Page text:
A Number of Factors Must Be Considered in the Commercial Wireless Debate

A number of interesting policy discussions were highlighted at the summer session of the National Association of Regulatory Utility Commissions (NARUC), which recently ended. A couple discussions that flew under the radar but are worth noting pertain to recommendations made for smart grid communications platforms. One of the take-aways was that electric utilities were encouraged to consider using commercial wireless networks for their smart grid deployments. The alternative, of course, is for a utility to own their own network, which many utilities have historically viewed as a more simple approach than attempting to integrate a commercial option into their existing architecture.  For many utilities, economics are the primary consideration in the own or lease decision.

There was also consensus among the panelists that legacy systems cannot accommodate the growth of smart grid technologies and that the focus must be on building out additional broadband.  Other panelists argued that the entire infrastructure of the electric industry should transition to an all Internet Protocol (IP)-based network and that wireless spectrum reform will dominate the industry over the next several years.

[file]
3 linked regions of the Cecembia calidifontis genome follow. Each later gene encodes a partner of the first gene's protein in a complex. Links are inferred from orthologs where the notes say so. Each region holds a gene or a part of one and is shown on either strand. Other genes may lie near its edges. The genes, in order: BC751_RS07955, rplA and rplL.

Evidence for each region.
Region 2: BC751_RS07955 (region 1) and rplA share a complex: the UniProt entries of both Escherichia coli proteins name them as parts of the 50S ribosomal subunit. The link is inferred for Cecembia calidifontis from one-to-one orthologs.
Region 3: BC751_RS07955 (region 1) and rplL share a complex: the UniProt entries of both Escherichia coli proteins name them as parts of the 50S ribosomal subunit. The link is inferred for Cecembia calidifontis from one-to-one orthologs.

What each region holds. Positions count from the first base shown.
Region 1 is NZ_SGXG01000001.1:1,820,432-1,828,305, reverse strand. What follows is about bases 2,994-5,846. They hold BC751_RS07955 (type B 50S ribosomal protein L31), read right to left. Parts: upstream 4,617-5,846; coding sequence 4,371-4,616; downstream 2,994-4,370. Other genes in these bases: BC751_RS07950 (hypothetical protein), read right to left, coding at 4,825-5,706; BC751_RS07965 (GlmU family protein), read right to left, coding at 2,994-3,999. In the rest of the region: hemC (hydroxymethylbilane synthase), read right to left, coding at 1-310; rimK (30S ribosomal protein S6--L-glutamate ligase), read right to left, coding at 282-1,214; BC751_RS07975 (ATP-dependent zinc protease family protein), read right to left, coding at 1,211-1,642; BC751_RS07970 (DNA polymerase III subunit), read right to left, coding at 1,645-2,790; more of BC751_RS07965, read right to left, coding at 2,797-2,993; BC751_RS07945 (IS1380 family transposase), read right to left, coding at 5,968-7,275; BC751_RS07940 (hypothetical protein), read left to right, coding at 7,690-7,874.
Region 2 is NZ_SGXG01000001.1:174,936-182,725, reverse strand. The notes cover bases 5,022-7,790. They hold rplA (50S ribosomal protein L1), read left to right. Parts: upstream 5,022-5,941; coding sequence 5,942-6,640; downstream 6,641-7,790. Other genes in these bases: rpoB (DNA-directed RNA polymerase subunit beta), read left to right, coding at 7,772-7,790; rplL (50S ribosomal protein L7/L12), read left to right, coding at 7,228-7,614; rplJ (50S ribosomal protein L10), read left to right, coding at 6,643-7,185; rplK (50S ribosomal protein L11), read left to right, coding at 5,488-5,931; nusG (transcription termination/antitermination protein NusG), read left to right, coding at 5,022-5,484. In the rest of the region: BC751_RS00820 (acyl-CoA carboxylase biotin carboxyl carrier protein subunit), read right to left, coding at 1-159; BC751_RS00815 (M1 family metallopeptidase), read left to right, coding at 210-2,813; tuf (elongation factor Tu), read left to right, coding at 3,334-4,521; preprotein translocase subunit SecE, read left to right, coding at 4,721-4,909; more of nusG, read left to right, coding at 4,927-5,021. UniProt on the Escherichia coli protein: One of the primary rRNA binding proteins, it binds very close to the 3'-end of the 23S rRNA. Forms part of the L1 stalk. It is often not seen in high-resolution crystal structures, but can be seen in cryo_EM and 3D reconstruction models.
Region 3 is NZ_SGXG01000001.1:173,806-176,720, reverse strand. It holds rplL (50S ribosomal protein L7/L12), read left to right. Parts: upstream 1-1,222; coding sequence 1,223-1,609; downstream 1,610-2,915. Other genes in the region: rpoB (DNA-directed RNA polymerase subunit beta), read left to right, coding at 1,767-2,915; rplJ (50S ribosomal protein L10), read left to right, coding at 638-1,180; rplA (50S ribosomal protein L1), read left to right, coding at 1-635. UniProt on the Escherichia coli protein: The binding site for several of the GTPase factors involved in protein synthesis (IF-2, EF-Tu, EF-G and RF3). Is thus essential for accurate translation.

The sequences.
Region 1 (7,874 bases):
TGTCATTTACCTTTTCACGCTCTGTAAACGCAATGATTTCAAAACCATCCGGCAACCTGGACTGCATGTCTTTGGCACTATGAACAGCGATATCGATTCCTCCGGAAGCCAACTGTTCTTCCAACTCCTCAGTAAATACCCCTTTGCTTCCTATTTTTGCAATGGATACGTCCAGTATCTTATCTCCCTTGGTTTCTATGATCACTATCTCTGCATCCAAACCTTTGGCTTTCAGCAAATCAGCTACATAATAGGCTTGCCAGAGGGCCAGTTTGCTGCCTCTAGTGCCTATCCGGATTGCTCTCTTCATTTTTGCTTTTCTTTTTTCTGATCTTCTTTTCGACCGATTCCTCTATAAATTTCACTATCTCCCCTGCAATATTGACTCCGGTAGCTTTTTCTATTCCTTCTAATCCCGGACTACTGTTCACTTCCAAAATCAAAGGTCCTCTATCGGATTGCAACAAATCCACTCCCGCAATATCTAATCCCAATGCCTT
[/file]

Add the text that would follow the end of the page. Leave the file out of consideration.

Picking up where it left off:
There is certainly a correlation between these discussions and the national debate occurring on the opening up the 700 MHz spectrum for use in utility smart grid deployments. In February of this year, Congress passed payroll-tax legislation in February that included reallocating the 700 MHz D Block spectrum to public safety providers and $7 billion in federal funding to help pay for a nationwide wireless broadband network for first responders. There has been an ongoing policy debate before the Federal Communications Commission classify utilities as first responders and allow them access to this portion of the spectrum.  That is too complex a topic to be covered here, but will be the subject of future blog posts.
Prior to making a decision to either use a commercial carrier or maintain/build out a legacy system, there are a number of factors that a utility must consider:

  • Change in OpEx costs
  • Lack of control of the network
  • Cyber Security threats
  • Quality of Service
  • Priority of data packets
  • Reliability
  • Coverage issues
  • Ability/Inability to meet the technical requirements of the smart grid application
  • High frequency of hardware refreshes

The decision to own or lease a communications network can be impacted by a number of complex factors, and should be thoroughly vetted as part of the strategic roadmap for smart grid deployment. There is little that can be said to generalize the consideration among diverse utilities beyond the fact that advances in the commercial wireless networks have created new options for the critical applications associated with smart grid deployments and should be considered in the business case evaluations.

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